He emphasised that this will not be a quick or short journey. Health and care professionals are still refining the care in the community model and the challenge we have today – in a similar vein – is understanding what can be safely done in the community for acute care.

Aims of the summit

Following the welcome and opening remarks, Dr Seema Kumari, Acting Executive Medical Director at Derbyshire Community Health Services NHS Foundation Trust and Senior Responsible Officer for the implementation of virtual wards in Derby and Derbyshire outlined her hopes for enabling more patients to benefit from virtual wards and the aims for the summit:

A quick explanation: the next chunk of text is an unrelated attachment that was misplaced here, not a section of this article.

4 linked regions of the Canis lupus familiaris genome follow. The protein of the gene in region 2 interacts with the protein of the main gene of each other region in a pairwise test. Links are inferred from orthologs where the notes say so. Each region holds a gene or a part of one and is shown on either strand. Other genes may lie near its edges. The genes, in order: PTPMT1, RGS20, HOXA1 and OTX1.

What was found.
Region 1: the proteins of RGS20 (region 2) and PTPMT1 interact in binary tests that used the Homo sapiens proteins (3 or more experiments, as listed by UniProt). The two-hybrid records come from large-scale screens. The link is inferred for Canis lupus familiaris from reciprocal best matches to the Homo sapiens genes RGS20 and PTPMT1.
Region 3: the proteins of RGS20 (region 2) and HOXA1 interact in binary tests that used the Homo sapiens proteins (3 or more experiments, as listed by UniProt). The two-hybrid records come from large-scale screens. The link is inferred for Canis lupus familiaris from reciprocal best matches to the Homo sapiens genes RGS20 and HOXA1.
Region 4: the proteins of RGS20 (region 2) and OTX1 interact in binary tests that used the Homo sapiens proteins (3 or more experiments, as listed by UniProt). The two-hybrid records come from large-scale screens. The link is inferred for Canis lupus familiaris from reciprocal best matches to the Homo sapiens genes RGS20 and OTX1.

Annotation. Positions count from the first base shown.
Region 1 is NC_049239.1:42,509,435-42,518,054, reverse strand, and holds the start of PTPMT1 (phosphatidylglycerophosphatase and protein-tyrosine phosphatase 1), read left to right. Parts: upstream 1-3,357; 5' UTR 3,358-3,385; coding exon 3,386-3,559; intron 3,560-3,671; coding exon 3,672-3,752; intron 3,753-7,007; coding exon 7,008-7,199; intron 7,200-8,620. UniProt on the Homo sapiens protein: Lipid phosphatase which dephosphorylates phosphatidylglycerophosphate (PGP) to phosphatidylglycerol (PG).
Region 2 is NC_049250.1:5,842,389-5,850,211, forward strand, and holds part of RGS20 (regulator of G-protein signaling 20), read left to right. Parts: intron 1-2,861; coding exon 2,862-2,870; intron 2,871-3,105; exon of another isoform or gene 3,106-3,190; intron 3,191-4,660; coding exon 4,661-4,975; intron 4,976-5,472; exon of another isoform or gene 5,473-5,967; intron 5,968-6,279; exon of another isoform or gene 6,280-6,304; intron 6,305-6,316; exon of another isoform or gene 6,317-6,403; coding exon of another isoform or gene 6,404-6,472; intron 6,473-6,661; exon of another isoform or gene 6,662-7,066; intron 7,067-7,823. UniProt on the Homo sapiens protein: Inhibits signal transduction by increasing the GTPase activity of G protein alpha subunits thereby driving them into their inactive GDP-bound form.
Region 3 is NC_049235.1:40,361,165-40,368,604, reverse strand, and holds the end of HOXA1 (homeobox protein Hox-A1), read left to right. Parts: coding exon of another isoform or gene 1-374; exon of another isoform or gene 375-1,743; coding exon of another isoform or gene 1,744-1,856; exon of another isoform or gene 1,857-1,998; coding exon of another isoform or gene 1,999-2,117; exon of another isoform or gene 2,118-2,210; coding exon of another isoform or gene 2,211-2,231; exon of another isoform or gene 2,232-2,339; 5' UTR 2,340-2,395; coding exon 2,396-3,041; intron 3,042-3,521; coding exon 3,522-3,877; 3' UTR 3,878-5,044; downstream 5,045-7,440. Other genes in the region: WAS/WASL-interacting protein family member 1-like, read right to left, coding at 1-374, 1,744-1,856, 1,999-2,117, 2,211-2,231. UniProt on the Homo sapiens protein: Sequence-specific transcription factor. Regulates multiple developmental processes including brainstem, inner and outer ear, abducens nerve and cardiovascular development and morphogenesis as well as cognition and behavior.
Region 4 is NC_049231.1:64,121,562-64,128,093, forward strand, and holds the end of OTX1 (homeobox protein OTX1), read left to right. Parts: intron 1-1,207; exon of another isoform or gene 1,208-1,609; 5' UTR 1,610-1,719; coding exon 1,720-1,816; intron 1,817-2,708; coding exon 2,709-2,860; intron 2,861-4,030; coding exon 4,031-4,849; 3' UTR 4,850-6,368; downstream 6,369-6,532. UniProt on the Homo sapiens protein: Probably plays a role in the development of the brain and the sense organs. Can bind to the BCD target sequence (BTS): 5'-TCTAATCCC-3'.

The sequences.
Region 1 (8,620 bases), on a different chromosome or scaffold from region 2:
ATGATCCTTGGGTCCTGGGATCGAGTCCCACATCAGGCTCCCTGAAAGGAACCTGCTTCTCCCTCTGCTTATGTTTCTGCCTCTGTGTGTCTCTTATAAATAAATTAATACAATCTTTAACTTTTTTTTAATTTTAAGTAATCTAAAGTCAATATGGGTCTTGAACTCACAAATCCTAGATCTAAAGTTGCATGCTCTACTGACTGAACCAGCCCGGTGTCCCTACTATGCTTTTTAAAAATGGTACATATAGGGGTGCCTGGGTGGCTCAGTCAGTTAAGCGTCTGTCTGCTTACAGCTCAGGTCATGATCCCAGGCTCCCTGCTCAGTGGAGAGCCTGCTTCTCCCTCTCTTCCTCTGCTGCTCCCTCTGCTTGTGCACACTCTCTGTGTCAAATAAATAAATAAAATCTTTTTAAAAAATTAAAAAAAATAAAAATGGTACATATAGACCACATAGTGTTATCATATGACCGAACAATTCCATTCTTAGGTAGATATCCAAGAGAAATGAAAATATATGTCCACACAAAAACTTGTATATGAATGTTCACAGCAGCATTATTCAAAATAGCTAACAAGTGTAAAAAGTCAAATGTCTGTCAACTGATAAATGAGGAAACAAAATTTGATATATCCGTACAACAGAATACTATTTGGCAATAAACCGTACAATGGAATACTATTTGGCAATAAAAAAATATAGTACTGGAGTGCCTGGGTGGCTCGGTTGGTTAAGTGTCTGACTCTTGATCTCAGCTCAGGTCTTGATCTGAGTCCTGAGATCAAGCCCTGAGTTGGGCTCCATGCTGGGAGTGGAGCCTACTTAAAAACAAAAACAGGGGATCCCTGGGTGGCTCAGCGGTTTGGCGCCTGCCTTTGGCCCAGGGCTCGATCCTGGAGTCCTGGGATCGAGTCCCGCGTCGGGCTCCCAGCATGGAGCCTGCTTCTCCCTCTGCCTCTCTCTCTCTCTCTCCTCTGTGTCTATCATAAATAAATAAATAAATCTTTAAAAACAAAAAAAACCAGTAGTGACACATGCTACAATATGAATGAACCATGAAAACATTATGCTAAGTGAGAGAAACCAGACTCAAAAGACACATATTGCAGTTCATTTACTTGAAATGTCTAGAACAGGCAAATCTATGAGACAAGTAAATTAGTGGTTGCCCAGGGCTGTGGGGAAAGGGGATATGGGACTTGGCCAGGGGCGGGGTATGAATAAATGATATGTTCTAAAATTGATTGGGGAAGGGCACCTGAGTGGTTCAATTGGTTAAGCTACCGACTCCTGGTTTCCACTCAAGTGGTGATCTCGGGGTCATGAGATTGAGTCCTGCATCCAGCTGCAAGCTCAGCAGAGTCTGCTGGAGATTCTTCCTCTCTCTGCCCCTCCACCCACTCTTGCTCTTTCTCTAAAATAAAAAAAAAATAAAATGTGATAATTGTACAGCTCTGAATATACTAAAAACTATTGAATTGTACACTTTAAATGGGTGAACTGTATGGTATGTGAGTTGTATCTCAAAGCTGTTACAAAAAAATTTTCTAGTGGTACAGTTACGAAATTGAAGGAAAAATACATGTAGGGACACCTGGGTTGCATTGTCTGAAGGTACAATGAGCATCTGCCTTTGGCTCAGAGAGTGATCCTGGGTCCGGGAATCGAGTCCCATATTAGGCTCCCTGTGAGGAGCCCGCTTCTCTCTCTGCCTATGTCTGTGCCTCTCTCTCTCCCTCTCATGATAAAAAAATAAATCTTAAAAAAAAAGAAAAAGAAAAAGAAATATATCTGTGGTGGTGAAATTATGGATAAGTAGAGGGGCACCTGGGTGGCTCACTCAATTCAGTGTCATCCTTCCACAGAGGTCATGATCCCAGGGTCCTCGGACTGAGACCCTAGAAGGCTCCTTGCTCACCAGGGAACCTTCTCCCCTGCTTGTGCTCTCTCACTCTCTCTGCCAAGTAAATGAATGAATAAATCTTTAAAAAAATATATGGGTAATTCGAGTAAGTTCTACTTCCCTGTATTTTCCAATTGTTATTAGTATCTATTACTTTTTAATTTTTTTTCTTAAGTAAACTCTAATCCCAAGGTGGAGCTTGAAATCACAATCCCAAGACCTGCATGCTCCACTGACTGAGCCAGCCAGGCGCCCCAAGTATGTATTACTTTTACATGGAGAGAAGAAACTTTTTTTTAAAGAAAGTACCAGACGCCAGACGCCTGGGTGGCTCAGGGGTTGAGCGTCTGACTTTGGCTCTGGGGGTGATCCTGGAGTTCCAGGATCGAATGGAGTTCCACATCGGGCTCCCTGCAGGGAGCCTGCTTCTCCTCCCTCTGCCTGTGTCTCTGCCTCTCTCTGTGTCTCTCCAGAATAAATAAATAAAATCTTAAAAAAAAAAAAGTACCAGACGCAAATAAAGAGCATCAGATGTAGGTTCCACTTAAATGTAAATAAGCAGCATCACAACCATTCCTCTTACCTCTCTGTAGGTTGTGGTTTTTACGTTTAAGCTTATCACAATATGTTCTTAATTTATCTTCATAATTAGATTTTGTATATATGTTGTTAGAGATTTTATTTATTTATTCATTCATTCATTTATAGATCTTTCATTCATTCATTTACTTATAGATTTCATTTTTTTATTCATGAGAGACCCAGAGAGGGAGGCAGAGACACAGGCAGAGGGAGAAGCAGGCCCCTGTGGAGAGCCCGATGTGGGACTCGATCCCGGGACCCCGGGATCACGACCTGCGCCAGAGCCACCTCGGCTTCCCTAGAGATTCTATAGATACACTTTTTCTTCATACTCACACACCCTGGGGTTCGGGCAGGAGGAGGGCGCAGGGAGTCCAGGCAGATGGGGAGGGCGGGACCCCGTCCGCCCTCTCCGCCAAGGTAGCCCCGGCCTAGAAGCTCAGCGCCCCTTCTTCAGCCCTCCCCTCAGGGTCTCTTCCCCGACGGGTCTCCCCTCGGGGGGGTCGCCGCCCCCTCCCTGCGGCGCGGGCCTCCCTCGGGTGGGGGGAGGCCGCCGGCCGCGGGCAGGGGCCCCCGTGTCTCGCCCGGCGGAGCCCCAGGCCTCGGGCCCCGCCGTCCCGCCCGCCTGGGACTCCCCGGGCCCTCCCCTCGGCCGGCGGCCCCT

• To understand the opportunities available to support the success of virtual wards
  • To raise awareness of how the different wards in the system are working and compare ideas
  • To explore potential new areas for virtual wards
  • To understand and agree how each organisation will promote, support and improve the use of virtual wards on a daily basis.
  • Agree next steps for the Virtual Ward programme in Derby and Derbyshire

What is Derby and Derbyshire doing well?

After the aims of the summit had been outlined, Dr Nauman Ahmed, Consultant Cardiologist and ACD Cardiology at University Hospitals of Derby and Burton (UHDB), led a session looking at what Derby and Derbyshire is currently doing well. His first example was the Home Heart Failure Project which had helped reduce inpatient heart failure admissions and a reduction in readmissions of patients with heart failure. Dr Ahmed then discussed progress with the ambulatory heart failure unit and the atrial fibrillation virtual ward.